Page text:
This year’s weather pattern of warmer weather in areas where it is usually colder means more cases of Lyme Disease.
The CDC and Prevention says 95 percent of all Lyme cases are in 12 states: Pennsylvania, New Jersey, New York, Massachusetts, Connecticut, Wisconsin, Maryland, Minnesota, New Hampshire, Delaware, Maine and Virginia.
But Lyme disease is spreading, said Todd Barton, associate professor of clinical medicine in the infectious-disease department at the University of Pennsylvania.
Possible reasons include the expansion of suburbia and an increasing population of deer.
A tick must bite someone for several hours before the disease can be transmitted. After being outside, it’s important to check for ticks. If infection occurs, it can usually be treated with a round of antibiotics.
Symptoms that start within days of being bitten by an infected tick are generally flu-like with fever, chills, muscle and joint aching.
About 50 percent of the time those bitten will see an expanding red rash at the site of the tick bite, which often develops an area of central clearing so that the circular area looks like a bulls-eye.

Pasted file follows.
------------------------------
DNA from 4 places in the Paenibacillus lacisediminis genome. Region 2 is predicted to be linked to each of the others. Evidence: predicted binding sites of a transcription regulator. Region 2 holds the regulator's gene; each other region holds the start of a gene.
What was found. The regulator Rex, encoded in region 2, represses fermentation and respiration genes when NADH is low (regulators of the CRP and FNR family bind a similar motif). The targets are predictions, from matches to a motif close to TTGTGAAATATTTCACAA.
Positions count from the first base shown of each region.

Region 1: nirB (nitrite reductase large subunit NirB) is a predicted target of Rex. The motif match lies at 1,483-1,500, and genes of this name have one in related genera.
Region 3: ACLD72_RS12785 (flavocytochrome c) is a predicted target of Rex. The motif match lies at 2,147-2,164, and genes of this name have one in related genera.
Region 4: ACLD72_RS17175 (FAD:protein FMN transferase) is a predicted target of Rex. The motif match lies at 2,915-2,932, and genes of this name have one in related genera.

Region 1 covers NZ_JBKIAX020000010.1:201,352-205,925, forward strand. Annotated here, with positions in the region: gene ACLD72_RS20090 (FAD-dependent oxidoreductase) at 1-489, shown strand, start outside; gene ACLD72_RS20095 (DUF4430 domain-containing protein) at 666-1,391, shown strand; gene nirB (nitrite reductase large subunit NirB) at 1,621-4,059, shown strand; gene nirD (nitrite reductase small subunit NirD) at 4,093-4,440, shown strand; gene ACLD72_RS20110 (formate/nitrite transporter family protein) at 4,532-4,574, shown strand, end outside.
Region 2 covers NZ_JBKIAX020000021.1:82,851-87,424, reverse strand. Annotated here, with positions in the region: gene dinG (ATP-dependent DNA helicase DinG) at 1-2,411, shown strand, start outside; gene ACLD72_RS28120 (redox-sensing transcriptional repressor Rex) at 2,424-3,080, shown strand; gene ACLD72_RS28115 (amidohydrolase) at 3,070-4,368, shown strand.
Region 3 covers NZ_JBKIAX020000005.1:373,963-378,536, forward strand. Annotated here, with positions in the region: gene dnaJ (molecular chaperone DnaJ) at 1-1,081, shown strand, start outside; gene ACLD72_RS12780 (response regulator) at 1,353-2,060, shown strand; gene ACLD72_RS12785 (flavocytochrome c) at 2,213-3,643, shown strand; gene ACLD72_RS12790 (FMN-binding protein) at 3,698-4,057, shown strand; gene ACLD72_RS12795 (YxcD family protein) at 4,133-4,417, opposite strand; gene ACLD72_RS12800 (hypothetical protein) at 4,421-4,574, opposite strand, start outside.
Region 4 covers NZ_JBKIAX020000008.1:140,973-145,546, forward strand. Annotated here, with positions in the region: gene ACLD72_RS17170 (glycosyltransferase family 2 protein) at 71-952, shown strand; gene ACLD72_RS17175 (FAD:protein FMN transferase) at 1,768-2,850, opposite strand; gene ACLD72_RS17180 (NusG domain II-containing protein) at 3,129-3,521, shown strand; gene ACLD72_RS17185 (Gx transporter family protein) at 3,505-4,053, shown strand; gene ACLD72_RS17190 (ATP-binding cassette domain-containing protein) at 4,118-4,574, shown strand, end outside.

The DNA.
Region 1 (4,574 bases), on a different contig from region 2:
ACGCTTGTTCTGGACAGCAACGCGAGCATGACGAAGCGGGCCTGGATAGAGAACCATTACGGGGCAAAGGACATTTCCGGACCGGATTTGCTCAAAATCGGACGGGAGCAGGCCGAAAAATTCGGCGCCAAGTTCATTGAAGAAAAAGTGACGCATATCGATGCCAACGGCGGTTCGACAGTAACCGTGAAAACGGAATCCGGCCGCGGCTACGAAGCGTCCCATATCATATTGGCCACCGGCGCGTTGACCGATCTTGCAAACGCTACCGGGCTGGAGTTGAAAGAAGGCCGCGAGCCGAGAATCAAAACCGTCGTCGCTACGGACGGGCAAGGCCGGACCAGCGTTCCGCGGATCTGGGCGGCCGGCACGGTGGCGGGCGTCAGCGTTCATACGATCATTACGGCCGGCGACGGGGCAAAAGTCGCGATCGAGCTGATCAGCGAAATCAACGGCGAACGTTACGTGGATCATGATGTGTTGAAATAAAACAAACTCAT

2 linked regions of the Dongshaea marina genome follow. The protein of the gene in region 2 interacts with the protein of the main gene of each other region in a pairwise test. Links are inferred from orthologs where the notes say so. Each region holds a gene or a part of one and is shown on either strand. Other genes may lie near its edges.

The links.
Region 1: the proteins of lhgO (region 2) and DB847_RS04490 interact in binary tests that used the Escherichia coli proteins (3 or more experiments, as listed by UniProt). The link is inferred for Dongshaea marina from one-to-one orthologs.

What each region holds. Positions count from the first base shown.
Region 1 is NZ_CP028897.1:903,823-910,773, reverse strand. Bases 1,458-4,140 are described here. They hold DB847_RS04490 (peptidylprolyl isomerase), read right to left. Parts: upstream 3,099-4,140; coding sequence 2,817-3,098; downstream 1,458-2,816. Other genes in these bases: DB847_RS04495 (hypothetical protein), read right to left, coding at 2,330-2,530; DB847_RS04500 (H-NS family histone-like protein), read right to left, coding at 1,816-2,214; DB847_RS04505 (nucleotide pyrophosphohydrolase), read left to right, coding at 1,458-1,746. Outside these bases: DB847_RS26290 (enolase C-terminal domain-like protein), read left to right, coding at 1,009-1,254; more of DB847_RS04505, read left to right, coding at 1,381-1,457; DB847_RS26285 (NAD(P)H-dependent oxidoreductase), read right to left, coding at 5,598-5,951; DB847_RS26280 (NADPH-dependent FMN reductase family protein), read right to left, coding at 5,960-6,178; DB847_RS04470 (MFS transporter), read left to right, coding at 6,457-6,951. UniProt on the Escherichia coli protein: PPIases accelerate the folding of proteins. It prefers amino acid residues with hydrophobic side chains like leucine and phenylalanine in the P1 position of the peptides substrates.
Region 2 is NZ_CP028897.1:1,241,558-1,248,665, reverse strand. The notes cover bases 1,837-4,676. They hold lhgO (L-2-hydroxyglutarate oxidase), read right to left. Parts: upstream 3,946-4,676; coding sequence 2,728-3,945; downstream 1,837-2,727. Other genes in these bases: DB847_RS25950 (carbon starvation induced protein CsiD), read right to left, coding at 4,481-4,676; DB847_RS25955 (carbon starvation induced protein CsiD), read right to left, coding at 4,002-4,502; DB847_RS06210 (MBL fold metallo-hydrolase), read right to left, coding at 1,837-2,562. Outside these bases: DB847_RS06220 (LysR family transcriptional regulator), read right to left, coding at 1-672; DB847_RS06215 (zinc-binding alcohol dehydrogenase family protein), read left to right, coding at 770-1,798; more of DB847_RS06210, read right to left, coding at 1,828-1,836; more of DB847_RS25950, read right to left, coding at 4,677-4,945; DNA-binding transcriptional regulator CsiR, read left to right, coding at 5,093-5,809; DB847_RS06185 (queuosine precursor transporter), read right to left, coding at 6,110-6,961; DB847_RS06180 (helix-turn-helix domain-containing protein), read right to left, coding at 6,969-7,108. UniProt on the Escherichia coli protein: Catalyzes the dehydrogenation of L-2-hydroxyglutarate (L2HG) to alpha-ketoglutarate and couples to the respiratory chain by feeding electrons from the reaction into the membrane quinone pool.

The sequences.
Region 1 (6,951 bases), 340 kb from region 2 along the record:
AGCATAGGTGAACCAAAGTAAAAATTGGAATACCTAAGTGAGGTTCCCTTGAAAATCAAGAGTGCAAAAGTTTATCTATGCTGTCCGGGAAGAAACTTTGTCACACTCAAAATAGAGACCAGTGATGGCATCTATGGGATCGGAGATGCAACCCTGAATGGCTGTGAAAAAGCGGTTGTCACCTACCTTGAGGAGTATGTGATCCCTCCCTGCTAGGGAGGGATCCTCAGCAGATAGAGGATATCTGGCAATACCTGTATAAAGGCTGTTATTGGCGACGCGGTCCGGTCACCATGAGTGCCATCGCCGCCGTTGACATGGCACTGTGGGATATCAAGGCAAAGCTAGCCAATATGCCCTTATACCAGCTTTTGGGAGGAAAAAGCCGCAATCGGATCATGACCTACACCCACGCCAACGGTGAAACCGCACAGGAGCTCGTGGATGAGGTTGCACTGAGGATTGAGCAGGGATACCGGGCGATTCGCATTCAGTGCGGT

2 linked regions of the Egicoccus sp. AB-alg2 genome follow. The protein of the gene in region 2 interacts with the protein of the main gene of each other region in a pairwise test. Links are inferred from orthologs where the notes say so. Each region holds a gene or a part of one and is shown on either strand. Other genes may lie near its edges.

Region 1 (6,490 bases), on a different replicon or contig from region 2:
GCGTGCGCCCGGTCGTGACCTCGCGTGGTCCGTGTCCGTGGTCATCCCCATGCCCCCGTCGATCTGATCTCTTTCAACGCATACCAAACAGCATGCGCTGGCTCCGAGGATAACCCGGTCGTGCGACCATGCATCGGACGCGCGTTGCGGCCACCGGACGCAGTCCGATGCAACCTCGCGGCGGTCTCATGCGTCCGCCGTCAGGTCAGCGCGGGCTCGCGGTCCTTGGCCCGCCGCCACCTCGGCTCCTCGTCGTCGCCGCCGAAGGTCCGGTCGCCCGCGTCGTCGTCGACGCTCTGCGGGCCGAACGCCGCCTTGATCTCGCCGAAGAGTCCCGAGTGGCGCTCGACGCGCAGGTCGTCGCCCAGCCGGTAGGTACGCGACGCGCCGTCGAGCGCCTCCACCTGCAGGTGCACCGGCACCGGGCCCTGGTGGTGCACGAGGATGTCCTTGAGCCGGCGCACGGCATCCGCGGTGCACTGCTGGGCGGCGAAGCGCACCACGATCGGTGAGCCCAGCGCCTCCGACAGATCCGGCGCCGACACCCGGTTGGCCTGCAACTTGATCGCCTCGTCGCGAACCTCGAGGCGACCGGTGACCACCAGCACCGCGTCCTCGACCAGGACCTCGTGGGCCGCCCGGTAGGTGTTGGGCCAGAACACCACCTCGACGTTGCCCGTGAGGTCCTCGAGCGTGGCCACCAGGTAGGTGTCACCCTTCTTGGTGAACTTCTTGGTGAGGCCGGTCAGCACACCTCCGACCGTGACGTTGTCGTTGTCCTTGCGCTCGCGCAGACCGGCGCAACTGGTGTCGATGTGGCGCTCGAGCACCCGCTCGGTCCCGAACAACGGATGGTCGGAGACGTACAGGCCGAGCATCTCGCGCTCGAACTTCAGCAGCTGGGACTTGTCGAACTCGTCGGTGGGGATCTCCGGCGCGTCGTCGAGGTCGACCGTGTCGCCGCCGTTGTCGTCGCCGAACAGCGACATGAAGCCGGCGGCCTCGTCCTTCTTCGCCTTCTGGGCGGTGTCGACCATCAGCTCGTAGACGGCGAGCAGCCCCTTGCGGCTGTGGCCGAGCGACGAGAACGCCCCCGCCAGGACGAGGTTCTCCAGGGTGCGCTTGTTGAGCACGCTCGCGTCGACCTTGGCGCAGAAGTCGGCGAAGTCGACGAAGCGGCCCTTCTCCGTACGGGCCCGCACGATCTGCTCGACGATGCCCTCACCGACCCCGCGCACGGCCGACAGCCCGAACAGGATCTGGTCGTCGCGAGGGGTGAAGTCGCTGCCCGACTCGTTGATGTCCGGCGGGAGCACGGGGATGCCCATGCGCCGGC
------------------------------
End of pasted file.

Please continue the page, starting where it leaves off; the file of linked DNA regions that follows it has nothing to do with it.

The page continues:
Some individuals will develop facial muscle weakness or paralysis called “Bell’s Palsy” within weeks of a tick bite. Occasionally individuals may develop heart palpitations and irregular beating which can lead to dizziness.
“If untreated,” Dr. Lisa Esolen, Systems Director of Infection Control for Geisinger Health System in Danville said, “Lyme disease symptoms will initially disappear, but up to 60 percent of the time will recur later as an arthritis, usually in the weight bearing joints, knees in particular, and additional nervous system problems like numbness and tingling along one nerve.”
We we have learned first hand you can develop flu like symptoms, stiff neck, severe headache, and Meningitis if the Lyme disease is not treated in the beginning or for a long enough period of time. If you think you have been untreated it is best to visit a Lyme specialist doctor. Lyme disease has been prevalent here in Rhode Island too for many years now.
*Photo from Health.com